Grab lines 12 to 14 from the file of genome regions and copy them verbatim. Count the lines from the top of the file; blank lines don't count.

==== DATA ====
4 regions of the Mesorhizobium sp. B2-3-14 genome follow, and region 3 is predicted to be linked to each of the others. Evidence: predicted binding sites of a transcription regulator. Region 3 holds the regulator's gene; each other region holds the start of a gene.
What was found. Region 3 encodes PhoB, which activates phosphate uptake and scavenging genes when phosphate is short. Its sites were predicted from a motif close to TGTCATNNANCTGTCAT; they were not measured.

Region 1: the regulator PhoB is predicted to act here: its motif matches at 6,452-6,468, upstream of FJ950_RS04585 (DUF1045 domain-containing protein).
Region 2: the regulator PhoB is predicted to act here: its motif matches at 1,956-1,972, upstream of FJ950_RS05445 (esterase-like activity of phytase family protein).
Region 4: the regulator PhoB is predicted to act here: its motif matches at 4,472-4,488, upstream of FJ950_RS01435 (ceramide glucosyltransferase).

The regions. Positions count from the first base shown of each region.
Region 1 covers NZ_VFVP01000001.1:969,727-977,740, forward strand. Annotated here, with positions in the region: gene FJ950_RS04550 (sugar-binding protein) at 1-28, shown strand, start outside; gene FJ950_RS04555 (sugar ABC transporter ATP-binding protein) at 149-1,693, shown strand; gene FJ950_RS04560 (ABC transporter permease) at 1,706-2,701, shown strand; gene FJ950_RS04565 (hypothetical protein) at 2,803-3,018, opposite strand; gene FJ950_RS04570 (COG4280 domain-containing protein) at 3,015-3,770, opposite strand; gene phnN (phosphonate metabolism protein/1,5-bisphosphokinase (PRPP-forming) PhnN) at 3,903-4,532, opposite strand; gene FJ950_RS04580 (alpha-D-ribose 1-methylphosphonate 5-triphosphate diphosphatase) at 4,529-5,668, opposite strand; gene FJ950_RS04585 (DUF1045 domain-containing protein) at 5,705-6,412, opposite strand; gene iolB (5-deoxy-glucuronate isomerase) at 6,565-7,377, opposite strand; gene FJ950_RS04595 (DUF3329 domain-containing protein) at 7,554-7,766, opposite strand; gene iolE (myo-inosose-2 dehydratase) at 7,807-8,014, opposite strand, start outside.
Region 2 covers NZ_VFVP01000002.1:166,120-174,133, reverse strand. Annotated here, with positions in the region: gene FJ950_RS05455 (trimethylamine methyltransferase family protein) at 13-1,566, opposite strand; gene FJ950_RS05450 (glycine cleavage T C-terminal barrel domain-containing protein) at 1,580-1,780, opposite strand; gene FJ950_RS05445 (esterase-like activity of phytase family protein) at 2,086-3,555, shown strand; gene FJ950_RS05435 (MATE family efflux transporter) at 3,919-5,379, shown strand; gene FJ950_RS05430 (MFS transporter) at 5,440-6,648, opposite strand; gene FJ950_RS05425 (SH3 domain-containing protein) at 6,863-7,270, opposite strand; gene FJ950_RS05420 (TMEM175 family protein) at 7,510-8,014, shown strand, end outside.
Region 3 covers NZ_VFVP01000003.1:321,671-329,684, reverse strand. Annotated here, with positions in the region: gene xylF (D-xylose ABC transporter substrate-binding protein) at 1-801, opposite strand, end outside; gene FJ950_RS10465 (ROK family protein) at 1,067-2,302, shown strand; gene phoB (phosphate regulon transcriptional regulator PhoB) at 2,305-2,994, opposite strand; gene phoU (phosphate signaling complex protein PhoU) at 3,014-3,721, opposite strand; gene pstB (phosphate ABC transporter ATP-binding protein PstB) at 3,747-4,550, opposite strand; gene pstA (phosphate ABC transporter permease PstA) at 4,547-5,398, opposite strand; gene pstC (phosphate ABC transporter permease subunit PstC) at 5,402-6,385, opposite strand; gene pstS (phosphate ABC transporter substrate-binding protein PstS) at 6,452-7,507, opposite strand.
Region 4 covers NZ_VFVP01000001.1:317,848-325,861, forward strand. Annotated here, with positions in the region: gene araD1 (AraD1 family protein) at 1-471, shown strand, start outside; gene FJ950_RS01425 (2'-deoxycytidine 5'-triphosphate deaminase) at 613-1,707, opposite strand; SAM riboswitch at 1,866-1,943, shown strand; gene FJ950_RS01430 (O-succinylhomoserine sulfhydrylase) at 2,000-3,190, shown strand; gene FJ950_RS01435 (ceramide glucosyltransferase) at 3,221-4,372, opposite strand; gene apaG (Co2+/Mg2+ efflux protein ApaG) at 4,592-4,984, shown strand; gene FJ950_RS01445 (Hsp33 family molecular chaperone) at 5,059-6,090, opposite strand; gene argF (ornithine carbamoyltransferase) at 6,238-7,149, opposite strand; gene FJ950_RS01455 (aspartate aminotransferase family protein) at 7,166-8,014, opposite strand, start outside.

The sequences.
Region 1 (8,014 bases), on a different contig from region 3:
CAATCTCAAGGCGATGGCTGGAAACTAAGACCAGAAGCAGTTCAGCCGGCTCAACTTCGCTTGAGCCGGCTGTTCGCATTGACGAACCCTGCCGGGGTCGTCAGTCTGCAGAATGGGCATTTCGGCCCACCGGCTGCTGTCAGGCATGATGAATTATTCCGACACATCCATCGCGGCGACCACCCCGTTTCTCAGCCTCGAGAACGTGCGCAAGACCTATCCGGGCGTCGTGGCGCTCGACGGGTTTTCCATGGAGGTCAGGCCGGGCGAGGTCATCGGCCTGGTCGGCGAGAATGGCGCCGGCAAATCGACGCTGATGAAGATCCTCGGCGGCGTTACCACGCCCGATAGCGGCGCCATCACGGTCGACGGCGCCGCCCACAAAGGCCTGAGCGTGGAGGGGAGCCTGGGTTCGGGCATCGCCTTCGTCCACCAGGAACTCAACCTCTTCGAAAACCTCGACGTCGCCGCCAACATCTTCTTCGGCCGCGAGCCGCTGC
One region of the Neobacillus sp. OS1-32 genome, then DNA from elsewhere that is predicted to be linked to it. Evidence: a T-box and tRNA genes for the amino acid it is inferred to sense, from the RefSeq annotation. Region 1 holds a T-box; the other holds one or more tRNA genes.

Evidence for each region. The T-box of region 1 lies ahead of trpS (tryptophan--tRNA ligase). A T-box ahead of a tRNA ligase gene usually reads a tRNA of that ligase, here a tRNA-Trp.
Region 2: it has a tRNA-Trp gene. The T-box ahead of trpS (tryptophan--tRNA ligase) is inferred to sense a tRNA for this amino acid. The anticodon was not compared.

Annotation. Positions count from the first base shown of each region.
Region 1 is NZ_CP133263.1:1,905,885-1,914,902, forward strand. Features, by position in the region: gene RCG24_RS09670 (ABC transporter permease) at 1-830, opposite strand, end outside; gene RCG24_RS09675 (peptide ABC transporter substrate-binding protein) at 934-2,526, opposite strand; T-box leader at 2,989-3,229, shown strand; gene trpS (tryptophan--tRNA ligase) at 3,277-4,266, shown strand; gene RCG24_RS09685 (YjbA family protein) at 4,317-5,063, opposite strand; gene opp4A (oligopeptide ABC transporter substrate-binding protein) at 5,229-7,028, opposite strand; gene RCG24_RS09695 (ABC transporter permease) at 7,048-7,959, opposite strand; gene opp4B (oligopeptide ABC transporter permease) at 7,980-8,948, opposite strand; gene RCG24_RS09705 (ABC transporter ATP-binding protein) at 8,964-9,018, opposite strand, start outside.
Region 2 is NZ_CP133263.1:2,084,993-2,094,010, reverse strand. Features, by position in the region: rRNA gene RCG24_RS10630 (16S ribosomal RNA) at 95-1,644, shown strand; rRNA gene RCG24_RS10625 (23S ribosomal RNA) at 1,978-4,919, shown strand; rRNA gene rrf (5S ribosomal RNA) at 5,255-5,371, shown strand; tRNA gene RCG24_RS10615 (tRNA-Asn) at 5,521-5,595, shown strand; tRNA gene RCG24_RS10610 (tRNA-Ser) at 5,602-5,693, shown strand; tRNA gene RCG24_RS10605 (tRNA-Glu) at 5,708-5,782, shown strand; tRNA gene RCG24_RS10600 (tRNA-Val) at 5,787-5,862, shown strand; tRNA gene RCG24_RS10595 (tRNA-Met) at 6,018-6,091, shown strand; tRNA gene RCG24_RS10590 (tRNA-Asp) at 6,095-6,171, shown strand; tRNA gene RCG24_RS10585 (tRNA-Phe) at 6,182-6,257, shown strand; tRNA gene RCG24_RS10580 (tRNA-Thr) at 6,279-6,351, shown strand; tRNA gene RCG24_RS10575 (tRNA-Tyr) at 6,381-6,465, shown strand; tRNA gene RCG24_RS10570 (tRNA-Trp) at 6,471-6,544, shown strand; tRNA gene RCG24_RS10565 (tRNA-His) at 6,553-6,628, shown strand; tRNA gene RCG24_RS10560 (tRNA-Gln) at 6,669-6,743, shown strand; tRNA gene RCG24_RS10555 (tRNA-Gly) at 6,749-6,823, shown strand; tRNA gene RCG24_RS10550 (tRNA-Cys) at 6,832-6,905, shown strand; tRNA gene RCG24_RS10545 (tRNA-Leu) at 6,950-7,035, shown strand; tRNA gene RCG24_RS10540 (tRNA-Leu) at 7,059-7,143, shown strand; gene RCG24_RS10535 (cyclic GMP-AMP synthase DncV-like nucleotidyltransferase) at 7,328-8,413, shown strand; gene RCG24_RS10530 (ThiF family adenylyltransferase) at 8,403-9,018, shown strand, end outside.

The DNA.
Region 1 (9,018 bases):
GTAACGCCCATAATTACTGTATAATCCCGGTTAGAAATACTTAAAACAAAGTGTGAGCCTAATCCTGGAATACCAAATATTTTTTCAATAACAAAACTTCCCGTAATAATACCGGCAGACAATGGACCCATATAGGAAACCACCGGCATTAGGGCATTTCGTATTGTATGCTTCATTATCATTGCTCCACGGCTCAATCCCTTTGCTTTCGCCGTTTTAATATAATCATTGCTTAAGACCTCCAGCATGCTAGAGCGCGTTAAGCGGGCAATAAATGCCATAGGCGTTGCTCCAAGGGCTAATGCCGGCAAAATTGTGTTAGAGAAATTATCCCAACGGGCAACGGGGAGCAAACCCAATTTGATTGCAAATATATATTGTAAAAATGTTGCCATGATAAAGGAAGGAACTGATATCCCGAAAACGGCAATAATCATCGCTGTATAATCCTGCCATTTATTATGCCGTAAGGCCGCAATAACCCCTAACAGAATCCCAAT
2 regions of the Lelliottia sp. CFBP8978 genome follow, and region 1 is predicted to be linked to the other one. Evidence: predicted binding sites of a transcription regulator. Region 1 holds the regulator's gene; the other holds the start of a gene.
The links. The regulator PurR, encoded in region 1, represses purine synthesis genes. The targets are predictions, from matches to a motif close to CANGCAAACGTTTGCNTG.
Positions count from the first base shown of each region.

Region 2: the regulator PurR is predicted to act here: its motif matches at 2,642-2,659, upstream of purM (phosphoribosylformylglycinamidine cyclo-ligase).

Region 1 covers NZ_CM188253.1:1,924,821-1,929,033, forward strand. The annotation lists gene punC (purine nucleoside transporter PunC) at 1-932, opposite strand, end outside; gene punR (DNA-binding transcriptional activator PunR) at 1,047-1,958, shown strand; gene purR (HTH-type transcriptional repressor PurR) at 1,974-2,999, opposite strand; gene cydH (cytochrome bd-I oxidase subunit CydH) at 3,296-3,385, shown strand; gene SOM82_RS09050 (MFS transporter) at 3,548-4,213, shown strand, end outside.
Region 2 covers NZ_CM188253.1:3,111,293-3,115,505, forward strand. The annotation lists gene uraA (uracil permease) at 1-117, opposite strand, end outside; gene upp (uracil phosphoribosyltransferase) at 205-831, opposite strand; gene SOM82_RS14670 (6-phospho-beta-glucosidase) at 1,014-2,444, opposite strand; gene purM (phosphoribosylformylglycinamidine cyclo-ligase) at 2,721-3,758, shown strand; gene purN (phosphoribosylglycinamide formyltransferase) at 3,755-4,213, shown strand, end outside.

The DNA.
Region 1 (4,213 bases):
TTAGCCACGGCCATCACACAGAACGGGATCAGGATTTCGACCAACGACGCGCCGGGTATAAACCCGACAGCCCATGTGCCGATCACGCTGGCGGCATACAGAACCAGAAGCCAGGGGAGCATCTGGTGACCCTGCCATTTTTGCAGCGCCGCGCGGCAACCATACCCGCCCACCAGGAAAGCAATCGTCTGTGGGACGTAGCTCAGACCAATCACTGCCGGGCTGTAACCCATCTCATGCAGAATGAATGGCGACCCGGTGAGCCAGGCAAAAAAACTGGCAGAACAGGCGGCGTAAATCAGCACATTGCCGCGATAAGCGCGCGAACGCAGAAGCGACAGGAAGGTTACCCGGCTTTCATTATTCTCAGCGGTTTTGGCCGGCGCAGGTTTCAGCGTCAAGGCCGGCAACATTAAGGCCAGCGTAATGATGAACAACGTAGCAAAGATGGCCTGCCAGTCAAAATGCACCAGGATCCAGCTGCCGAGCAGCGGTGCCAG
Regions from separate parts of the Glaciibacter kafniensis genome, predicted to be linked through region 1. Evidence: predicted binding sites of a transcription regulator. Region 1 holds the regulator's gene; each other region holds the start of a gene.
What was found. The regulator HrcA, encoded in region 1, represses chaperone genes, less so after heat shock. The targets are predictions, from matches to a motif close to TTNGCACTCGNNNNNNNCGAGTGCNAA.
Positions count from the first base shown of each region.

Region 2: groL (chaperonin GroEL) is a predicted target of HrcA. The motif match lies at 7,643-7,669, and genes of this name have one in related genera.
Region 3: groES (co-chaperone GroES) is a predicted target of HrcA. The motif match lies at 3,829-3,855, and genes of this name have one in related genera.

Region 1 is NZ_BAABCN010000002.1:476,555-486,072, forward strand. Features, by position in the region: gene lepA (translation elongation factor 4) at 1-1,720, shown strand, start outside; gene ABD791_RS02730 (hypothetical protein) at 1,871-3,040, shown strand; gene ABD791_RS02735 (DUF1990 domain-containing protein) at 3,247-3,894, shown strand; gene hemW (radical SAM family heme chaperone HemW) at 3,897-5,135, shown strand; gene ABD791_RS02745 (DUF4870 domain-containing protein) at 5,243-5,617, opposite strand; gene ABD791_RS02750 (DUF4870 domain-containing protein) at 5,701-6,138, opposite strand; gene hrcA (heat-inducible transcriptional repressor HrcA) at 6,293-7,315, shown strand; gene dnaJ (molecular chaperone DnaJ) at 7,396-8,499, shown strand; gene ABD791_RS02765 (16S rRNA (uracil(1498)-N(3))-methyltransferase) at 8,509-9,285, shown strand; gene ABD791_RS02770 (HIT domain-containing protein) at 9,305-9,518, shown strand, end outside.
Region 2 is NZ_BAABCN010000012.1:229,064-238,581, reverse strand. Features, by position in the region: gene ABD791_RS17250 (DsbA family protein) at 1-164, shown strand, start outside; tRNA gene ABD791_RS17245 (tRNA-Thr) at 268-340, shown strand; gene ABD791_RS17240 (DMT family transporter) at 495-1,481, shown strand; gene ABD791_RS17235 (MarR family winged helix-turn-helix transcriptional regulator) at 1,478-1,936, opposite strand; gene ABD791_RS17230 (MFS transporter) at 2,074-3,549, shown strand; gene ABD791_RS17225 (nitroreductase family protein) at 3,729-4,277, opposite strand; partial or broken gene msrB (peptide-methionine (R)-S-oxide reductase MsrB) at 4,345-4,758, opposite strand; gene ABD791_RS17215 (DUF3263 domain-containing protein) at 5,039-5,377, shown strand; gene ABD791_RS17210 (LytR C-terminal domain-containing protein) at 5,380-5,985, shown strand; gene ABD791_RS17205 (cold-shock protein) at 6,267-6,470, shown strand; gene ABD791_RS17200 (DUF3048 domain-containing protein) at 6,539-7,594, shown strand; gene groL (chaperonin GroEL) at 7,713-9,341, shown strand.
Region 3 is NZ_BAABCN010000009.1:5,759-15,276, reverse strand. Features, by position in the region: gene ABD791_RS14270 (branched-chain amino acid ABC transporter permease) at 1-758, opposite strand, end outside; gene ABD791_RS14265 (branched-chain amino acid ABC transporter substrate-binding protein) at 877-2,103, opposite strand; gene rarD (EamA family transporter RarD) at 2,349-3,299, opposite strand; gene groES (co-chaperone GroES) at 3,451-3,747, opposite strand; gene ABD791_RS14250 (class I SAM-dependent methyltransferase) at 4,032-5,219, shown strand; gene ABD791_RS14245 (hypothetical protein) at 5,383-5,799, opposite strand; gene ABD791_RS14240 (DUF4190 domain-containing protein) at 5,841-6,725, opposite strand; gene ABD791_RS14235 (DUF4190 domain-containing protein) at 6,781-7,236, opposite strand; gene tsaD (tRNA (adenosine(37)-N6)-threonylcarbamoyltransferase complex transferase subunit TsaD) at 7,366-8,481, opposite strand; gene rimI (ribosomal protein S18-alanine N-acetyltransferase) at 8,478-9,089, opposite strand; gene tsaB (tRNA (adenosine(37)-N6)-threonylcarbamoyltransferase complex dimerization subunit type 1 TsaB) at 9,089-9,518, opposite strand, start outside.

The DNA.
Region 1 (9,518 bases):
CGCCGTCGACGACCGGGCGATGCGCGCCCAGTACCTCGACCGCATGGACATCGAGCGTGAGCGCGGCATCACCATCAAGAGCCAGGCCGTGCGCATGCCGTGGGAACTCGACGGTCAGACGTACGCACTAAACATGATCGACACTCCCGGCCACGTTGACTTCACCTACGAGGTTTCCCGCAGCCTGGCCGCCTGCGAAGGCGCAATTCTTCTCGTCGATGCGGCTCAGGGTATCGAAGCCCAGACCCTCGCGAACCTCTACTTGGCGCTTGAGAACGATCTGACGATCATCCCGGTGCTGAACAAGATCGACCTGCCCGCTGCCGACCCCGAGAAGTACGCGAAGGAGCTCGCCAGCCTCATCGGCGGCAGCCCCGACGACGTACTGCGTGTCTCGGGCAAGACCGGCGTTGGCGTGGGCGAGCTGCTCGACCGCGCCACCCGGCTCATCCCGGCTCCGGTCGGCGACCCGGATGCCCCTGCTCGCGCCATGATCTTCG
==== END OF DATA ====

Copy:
Region 1 (8,014 bases), on a different contig from region 3:
CAATCTCAAGGCGATGGCTGGAAACTAAGACCAGAAGCAGTTCAGCCGGCTCAACTTCGCTTGAGCCGGCTGTTCGCATTGACGAACCCTGCCGGGGTCGTCAGTCTGCAGAATGGGCATTTCGGCCCACCGGCTGCTGTCAGGCATGATGAATTATTCCGACACATCCATCGCGGCGACCACCCCGTTTCTCAGCCTCGAGAACGTGCGCAAGACCTATCCGGGCGTCGTGGCGCTCGACGGGTTTTCCATGGAGGTCAGGCCGGGCGAGGTCATCGGCCTGGTCGGCGAGAATGGCGCCGGCAAATCGACGCTGATGAAGATCCTCGGCGGCGTTACCACGCCCGATAGCGGCGCCATCACGGTCGACGGCGCCGCCCACAAAGGCCTGAGCGTGGAGGGGAGCCTGGGTTCGGGCATCGCCTTCGTCCACCAGGAACTCAACCTCTTCGAAAACCTCGACGTCGCCGCCAACATCTTCTTCGGCCGCGAGCCGCTGC
One region of the Neobacillus sp. OS1-32 genome, then DNA from elsewhere that is predicted to be linked to it. Evidence: a T-box and tRNA genes for the amino acid it is inferred to sense, from the RefSeq annotation. Region 1 holds a T-box; the other holds one or more tRNA genes.